"No one is more uniquely qualified to write about his friendship with my late husband, Pat Conroy, than his oldest and closest friend, Bernie Schein. Because they shared the same irreverent humor, biting intellect, and big-hearted personalities, their bond was powerful enough to survive the many turmoils and betrayals that came their way. Bernie’s portrayal of his decades-long relationship with Pat is intimate, honest, heartbreaking, and highly readable. This book is an ode to a rare, complex, and loving friendship." —Cassandra King Conroy, author of Tell Me a Story: My Life with Pat Conroy and The Sunday Wife
"A remarkably intimate look into the soul, adventures, and misadventures of the great writer Pat Conroy, written by his longtime best friend, Bernie Schein. The eulogy and post mortem conversation with the son of the Great Santini toward the close are as touching as the book is riotously funny. Pat and Bernie were teachers, writers, and civil rights pioneers. . . . A very moving, fifty-year-long story of friendship and love. "—Joseph L. Galloway, war correspondent and co-author of We Were Soldiers Once and Young and We Are Soldiers Still
“Troubled family relationships were perfectly captured and explored by Pat Conroy in book after book. All wonderful. What was not known was the depth of resolve and dependence Conroy had with his closest friend, Bernie Schein. Fractious? At times, certainly. Loving? Definitely. Intimate? Yes, and for that very reason far from easy. Here, then, is the real story of that friendship.” —Maria Riva, bestselling author of Marlene Dietrich; The Life
"No one on earth has the experience, the humor, and the heart to write about friendship with Pat Conroy with more authority than his best friend (and occasional enemy) Bernie Schein. Anyone who knew Pat heard so many Bernie stories that they wondered if he was an actual person or a figment of the ever-fertile Conroy imagination. As it turns out, he was both. Their childhood friendship, which began in a small Southern town in the Cold War, spanned wars, marriages, fame, and infamy and too many books to name. You can't really say you're a Pat Conroy reader if you haven't read the story from Bernie's profane and profound, and deeply loving perspective." —Janis Owens, author of American Ghost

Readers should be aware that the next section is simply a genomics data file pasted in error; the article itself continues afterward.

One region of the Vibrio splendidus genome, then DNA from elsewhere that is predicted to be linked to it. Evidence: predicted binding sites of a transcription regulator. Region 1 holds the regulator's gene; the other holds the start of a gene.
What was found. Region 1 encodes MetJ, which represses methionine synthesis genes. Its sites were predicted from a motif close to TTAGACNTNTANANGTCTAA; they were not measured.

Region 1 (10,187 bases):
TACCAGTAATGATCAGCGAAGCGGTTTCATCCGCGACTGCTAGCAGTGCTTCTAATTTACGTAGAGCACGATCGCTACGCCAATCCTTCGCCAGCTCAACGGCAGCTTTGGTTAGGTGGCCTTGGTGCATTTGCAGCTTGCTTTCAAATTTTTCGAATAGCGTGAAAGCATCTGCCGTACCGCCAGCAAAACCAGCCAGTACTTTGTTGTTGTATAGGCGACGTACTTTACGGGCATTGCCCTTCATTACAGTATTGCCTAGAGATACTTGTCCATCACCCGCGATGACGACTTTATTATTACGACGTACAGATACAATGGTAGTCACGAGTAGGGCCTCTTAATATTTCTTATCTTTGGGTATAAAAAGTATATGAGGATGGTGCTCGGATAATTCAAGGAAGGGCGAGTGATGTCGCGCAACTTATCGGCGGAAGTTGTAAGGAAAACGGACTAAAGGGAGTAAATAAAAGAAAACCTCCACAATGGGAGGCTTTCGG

“In a story artfully unwound, Bernie Schein reveals Pat’s unspoken words, his fury and bravado, the human intricacies of friendship, laughter, teaching, writing, and unknotted love.“—Tim Conroy, poet and educator
“Bernie Schein's Pat Conroy is full of the quirky characters and stirring stories you might expect from the life of Pat Conroy. The most important, surprising, and touching story of all, though, comes from Schein's intimate portrait of what a deeply loving friendship between two men, with all its adventure, humor, heartbreak, and reconciliation looks like. That's a story all too rare and untold in the modern world, and well worth reading.”—Kerry Egan, author of On Living
“Bernie Schein is the funniest man alive, or so he has dogmatically maintained during the burdensome decades I have known him. . . . [He is] by turns hysterically funny, wildly neurotic, uniquely sensitive, and heartbreakingly honest.”—Pat Conroy